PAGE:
If anyone objects to this arrangement, please let me know.

22 December, 2009

LENNON LEGEND – John Lennon (2003)

The CD of the same name was really just The John Lennon Collection repackaged for the Britpop generation, now rendered doubly redundant by the recent two-disc compilation. But there is much to recommend the DVD version. It's primarily a collection of video clips for all John's singles, with audio very tastefully remixed for 5.1. Many of the songs never had film clips when released, but John was such an avid home movie maker that there was ample footage to assemble clips from for the video world. Many have been made especially for this DVD.

Extras include a couple of live performances, some more home movie footage and animations of John's drawings. Great menus too!

Highlight: Mind Games
Feature: * * * *
Extras: * * *
Audio: LPCM Stereo, Dolby 5.1, DTS

Previously posted at Strawberry Fields and at Fishpond.

19 December, 2009

GOOD EVENING NEW YORK CITY – Paul McCartney (2009)

This review is based on the MP4 download. I'll post an update on the DVD features after my physical copy arrives.

Good Evening New York City is Paul's fifth live album of his career and fourth live DVD since he resumed touring in 2002. While it may seem a bit like overkill on the latter count, the real question is, Has Paul finally made a decent concert film? I'm delighted to report that the answer is a resounding Yes!

The fact that these shows marked the opening of CitiField, the replacement for Shea Stadium, left the door wide open for yet another rehash of Beatlemania but they resist that tempation. Apart from a 60-second introduction, they leave the historical references to Paul's between-song anecdotes, some of which, we haven't even heard before. This is, finally, a complete two and a half hour concert featuring the music, all the music and nothing but the music. And too many shots of the audience too, but I guess you can't have everything. However, even these are mercifully brief compared to previous efforts. They appear to have been shot by fans and are probably part of bonus features on the DVD.

Also, given the setting, it would have been so easy to simply make it a Beatles show but the setlist in the first half is a good mix of Beatles, Wings, solo and even two Fireman songs. Come the second half, it's wall-to-wall Beatles with the one exception of Live and Let Die, but that's perfectly understandable for this particular show. Although this is the first live DVD to include Mrs Vandebilt and A Day in the Life, we've seen them on YouTube so much over the last year that the freshness they should have is gone. That's not so for Day Tripper, which by rights should always have been a live favourite but has had no post-Beatles performances until now.

It's a bit surprising to note that Paul's live band has now been together with the same lineup longer than any other band he has toured with. It certainly shows. They are completely relaxed and confident, not starstruck as they were on the earlier tours. Billy Joel shows up in the first encore to join in on I Saw Her Standing There, as Paul did at Billy's final show at Shea Stadium last year.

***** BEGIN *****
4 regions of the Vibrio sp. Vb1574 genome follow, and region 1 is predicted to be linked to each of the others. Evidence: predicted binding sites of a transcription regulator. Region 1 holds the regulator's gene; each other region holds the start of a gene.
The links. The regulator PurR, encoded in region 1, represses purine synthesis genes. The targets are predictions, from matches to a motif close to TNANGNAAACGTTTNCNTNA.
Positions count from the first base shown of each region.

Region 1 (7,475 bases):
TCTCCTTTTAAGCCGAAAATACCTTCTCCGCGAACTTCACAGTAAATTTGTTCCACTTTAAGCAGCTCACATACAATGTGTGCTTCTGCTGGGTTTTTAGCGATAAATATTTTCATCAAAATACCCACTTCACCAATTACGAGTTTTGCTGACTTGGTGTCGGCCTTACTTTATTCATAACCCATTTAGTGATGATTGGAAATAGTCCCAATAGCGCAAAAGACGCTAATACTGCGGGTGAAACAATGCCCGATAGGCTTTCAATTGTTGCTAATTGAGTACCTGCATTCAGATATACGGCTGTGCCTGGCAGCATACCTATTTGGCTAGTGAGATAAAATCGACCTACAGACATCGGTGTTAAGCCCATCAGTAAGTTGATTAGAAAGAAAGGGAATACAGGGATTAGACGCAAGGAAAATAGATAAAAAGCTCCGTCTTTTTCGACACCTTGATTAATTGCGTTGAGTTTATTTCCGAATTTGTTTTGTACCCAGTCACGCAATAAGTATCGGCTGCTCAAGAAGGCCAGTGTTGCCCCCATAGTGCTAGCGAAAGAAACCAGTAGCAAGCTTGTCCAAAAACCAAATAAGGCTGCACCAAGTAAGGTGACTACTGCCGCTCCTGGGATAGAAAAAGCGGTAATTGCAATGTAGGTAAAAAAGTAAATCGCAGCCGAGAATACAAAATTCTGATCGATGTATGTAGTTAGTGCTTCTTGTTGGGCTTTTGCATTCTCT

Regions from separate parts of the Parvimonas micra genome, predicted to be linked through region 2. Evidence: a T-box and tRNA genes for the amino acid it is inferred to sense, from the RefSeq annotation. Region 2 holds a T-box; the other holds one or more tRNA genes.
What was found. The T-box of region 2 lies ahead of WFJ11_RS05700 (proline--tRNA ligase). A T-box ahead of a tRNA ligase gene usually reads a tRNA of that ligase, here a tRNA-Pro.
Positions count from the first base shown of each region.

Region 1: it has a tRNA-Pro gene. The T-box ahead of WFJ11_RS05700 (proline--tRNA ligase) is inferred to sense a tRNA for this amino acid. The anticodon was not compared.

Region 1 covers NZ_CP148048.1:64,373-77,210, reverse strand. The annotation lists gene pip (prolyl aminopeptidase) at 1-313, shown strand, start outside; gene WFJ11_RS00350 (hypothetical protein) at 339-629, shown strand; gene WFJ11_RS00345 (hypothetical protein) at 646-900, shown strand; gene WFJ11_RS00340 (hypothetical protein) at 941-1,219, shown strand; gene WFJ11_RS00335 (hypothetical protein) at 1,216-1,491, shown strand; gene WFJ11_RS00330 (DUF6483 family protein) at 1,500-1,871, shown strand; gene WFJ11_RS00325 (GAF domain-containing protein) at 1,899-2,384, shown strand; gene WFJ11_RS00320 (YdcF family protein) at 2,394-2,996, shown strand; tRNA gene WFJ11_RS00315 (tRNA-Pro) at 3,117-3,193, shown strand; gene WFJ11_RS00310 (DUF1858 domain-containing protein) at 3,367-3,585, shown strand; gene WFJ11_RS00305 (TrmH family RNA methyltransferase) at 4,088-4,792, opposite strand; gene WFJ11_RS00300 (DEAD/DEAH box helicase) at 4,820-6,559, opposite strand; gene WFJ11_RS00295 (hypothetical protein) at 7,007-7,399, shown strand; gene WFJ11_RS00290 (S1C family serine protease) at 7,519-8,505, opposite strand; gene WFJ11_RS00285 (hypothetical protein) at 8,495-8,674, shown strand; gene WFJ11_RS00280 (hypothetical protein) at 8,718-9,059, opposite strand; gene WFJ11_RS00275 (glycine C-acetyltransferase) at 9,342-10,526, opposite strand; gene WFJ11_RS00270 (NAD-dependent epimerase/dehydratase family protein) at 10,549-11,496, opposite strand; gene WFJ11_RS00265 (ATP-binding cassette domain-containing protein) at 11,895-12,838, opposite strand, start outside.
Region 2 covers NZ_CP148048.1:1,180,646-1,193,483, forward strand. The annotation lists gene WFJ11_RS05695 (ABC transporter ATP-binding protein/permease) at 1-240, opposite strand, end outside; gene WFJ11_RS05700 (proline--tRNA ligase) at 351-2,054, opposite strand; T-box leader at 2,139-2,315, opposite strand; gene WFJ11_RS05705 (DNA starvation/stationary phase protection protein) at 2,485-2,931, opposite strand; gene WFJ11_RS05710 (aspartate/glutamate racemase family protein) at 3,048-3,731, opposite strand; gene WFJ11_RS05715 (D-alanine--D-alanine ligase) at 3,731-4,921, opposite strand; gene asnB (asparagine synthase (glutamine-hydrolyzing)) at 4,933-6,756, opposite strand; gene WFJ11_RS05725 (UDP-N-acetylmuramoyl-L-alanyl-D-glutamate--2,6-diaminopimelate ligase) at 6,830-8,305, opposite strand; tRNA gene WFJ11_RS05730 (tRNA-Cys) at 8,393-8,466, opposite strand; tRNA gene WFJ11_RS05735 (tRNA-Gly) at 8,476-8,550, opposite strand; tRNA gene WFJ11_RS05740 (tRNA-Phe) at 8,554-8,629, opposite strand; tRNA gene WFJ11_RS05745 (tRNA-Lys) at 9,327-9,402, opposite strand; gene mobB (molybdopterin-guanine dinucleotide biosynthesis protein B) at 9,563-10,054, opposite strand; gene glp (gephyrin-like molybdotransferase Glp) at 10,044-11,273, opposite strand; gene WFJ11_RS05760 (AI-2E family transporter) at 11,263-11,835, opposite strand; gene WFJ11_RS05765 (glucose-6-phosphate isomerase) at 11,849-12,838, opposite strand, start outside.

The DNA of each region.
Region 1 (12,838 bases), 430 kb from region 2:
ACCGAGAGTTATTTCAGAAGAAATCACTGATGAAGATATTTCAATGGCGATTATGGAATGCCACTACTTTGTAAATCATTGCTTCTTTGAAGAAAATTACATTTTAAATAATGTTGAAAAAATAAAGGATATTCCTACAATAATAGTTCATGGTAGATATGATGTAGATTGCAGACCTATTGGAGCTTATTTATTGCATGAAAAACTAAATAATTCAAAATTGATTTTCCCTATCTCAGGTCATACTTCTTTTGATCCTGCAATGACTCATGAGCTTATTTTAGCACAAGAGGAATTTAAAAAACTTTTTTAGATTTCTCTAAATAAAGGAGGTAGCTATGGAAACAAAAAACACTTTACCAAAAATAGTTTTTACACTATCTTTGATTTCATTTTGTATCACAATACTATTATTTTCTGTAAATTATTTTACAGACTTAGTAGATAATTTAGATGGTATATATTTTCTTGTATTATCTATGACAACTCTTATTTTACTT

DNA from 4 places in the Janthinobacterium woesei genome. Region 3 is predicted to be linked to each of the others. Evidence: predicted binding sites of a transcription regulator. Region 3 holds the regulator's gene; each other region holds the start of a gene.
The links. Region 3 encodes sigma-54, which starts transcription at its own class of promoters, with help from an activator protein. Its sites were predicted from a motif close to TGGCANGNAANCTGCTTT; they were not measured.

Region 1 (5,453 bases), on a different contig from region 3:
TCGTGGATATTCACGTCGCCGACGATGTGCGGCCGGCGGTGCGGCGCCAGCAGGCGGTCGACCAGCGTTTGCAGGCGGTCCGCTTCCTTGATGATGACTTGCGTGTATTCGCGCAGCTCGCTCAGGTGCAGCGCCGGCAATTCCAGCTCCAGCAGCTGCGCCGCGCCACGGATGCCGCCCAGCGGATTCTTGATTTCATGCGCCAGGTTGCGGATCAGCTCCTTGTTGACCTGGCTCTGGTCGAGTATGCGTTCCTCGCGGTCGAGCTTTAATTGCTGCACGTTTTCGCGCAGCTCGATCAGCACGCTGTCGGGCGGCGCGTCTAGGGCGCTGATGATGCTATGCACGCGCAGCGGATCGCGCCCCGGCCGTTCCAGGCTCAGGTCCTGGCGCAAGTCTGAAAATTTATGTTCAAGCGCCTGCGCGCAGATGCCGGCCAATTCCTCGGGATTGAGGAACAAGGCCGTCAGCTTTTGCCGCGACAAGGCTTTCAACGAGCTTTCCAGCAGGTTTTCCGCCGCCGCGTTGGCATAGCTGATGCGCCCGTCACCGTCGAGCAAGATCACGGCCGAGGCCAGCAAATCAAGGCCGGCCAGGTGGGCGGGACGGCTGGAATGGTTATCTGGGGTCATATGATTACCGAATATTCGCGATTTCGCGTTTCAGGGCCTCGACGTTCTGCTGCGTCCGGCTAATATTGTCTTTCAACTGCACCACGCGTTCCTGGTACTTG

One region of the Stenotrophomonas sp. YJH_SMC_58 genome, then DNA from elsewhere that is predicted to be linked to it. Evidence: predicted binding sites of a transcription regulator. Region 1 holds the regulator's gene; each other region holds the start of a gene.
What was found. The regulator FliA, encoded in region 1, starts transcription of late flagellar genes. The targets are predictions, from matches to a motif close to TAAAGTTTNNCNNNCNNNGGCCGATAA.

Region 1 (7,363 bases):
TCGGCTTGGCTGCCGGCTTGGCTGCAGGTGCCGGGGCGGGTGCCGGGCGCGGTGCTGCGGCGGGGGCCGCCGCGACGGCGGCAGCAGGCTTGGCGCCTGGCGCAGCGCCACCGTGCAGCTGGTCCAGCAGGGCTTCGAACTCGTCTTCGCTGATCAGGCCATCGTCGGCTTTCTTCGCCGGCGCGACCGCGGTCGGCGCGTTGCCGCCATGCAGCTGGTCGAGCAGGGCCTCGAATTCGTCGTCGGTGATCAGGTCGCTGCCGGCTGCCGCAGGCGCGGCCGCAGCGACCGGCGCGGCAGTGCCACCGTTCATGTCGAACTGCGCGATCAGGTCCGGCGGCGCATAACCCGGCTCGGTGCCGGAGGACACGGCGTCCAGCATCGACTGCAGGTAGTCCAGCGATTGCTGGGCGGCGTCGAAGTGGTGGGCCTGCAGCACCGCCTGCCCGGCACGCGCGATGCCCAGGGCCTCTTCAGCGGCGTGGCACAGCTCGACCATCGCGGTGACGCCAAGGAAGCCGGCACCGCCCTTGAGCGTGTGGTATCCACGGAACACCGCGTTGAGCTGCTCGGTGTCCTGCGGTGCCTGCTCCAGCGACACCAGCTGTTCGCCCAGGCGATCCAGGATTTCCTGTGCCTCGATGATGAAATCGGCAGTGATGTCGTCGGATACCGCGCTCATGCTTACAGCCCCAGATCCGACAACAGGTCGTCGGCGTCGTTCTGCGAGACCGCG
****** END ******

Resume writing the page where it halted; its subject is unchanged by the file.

The presentation as a whole has the feel of a live television broadcast more than polished concert film. This is a good thing and actually adds to the live feel. The only place where things go a little awry is during I'm Down, where they try to cut back and forth between the 2009 show and the Beatles' shambolic but brilliant performance at Shea. If you're wondering if Wix plays the keyboard with his elbow, you'll just have to find out for yourself.

The other big surprise of Good Evening New York City comes as the credits roll. The concert film was directed by Paul himself. That makes it all the more curious that Paul spent most of the decade commissioning fawning fanboy pieces when he was perfectly capable of producing a great film on his own. For sure, it's a fairly no-frills production for such a big show, but that's what makes it so great. When you've got the man and his music, you don't need anything else. If you want a McCartney live DVD that really is a live concert, this is the one to get.

Highlight: Sing the Changes, Day Tripper
Feature: * * * * ½
Extras: TBC
Audio: TBC

My Old Guitar Amp

This post is prompted by a cartoon from the rather excellent xkcd.

My main amp these days is a nice little HiWatt combo, but I've always hung onto this old valve amp that I picked up for $40 at an auction some twenty years ago.

If you click to see the larger picture, you might notice a couple of things about it. One is that it comes from a bygone era when Australia had an electronics industry. But take a closer look at the dials.

Sorry Nigel!

18 December, 2009

Why Y2K Mattered ....and still does

I was flicking through a book called History’s Worst Decisions and the People Who Made Them and there’s a chapter in the back of it called The Y2K That Never Came. Ten years later seems like a good time to talk about a problem that is even more misunderstood now that it was then.

To recap, when computers were in their infancy, any amount of data processing that could be simplified was of great benefit, so when it came to dates, the year was abbreviated to the last two digits, as has always been common practice when writing dates. They knew even in the 50s, that this would cause problems come the turn of the century but assumed that by then computers would be so advanced that it wouldn’t matter. The problem with leaving things up to the future is that eventually, the future arrives. Computers were of course advanced enough by then but the software they were running was often built on top of decades of older versions that still expressed the year as two digits. In the mid 90s, programmers realised that they had better start taking the problem seriously.